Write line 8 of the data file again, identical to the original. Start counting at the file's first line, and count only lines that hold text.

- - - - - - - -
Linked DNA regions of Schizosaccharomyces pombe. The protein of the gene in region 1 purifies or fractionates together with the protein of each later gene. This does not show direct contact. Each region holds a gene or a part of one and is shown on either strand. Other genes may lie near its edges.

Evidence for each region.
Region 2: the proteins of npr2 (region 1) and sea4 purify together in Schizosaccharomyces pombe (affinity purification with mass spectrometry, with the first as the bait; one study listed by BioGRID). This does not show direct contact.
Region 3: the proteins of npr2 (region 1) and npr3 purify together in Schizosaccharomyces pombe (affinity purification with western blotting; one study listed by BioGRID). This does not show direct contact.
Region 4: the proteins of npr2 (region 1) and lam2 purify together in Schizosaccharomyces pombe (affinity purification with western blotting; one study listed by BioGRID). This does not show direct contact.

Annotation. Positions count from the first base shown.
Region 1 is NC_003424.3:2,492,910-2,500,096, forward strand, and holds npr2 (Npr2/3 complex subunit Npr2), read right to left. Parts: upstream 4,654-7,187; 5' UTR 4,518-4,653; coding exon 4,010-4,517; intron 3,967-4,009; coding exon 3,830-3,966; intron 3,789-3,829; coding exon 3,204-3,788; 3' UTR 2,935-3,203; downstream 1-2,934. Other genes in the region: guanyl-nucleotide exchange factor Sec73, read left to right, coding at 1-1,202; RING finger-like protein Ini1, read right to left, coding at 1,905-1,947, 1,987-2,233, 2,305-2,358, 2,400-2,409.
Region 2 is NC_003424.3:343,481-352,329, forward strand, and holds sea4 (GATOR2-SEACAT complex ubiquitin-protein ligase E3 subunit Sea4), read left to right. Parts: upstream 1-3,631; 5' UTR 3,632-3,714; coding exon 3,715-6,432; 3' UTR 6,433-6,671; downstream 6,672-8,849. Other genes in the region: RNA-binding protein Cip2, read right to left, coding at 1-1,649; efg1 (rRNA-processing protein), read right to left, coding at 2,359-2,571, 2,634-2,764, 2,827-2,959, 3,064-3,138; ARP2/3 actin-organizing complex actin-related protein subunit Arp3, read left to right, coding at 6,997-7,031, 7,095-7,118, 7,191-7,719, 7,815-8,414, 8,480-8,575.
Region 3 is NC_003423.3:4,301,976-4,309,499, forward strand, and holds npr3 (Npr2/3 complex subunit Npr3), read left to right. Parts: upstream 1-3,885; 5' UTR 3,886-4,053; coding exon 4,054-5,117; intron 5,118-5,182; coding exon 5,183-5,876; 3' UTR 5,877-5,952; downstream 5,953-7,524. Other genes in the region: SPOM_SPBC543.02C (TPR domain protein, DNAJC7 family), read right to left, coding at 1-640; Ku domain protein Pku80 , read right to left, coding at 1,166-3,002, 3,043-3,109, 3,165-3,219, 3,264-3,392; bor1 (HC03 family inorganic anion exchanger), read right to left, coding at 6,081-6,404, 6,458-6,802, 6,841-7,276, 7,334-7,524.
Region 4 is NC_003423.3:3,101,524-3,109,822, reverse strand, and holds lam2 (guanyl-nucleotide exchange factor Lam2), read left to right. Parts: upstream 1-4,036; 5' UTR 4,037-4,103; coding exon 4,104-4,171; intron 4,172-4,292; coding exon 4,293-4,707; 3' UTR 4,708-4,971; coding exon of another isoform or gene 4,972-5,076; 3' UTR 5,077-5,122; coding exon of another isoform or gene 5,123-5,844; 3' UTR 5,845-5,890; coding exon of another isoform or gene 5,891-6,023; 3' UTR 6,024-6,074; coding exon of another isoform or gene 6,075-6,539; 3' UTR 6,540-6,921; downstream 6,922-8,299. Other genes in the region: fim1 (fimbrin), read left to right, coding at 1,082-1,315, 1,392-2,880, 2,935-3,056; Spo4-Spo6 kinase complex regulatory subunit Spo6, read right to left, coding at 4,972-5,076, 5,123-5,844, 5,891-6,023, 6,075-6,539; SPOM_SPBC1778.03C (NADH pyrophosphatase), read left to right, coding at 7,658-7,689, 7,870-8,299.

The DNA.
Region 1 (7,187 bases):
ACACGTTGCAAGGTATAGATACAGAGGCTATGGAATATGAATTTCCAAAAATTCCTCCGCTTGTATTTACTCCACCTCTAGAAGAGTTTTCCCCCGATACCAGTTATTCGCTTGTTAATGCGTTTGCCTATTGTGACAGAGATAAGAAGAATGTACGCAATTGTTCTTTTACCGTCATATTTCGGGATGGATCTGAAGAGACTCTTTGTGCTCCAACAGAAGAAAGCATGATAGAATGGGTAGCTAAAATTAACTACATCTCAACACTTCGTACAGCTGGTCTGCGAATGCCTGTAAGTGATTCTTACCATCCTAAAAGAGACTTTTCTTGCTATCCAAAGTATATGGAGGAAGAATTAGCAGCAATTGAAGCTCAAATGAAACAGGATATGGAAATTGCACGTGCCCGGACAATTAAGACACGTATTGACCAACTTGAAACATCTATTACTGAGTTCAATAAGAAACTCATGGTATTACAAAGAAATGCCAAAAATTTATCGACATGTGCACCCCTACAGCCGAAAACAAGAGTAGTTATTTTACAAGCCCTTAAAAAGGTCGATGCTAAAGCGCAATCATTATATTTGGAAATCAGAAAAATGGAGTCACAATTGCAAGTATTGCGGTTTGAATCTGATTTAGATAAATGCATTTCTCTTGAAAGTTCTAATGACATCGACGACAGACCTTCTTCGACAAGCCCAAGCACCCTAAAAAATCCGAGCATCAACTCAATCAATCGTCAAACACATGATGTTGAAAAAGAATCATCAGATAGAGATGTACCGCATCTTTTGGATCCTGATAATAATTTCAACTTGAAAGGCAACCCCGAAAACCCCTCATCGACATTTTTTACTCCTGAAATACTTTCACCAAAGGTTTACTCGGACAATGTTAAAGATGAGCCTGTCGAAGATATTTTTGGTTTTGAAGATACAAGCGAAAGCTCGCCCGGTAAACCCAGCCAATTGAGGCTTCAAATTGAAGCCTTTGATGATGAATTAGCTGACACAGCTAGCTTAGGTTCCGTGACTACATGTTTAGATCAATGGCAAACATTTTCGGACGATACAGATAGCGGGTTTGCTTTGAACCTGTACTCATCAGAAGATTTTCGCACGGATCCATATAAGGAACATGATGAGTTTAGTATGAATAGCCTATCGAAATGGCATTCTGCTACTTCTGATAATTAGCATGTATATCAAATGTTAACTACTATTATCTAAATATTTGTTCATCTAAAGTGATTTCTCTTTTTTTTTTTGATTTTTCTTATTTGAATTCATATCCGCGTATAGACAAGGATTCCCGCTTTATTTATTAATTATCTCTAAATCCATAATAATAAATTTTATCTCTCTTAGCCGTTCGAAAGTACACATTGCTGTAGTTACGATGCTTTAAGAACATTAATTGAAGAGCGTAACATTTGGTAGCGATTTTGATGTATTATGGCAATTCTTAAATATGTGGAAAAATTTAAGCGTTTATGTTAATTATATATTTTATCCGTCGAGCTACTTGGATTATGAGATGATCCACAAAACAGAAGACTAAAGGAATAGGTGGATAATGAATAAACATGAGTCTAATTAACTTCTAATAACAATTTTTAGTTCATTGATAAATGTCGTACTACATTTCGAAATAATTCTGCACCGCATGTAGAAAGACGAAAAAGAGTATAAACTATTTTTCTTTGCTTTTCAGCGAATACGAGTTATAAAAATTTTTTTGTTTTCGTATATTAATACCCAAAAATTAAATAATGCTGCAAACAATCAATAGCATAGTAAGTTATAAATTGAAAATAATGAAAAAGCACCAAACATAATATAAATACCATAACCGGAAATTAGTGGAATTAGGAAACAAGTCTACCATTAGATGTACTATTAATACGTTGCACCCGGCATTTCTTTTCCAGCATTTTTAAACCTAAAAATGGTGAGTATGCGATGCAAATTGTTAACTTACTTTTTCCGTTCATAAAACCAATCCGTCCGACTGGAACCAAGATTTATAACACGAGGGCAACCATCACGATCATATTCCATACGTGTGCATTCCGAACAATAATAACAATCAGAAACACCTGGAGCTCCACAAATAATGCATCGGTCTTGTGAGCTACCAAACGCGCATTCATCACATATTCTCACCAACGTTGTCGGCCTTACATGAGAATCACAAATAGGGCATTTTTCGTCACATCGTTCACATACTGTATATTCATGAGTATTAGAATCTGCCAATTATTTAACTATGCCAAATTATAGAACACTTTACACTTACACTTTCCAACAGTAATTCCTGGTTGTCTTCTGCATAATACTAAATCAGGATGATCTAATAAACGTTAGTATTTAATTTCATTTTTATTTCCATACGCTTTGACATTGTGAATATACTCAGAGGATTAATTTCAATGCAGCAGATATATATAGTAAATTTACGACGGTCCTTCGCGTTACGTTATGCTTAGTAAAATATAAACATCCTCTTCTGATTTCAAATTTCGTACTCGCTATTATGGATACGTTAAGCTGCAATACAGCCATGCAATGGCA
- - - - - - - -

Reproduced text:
Region 2 is NC_003424.3:343,481-352,329, forward strand, and holds sea4 (GATOR2-SEACAT complex ubiquitin-protein ligase E3 subunit Sea4), read left to right. Parts: upstream 1-3,631; 5' UTR 3,632-3,714; coding exon 3,715-6,432; 3' UTR 6,433-6,671; downstream 6,672-8,849. Other genes in the region: RNA-binding protein Cip2, read right to left, coding at 1-1,649; efg1 (rRNA-processing protein), read right to left, coding at 2,359-2,571, 2,634-2,764, 2,827-2,959, 3,064-3,138; ARP2/3 actin-organizing complex actin-related protein subunit Arp3, read left to right, coding at 6,997-7,031, 7,095-7,118, 7,191-7,719, 7,815-8,414, 8,480-8,575.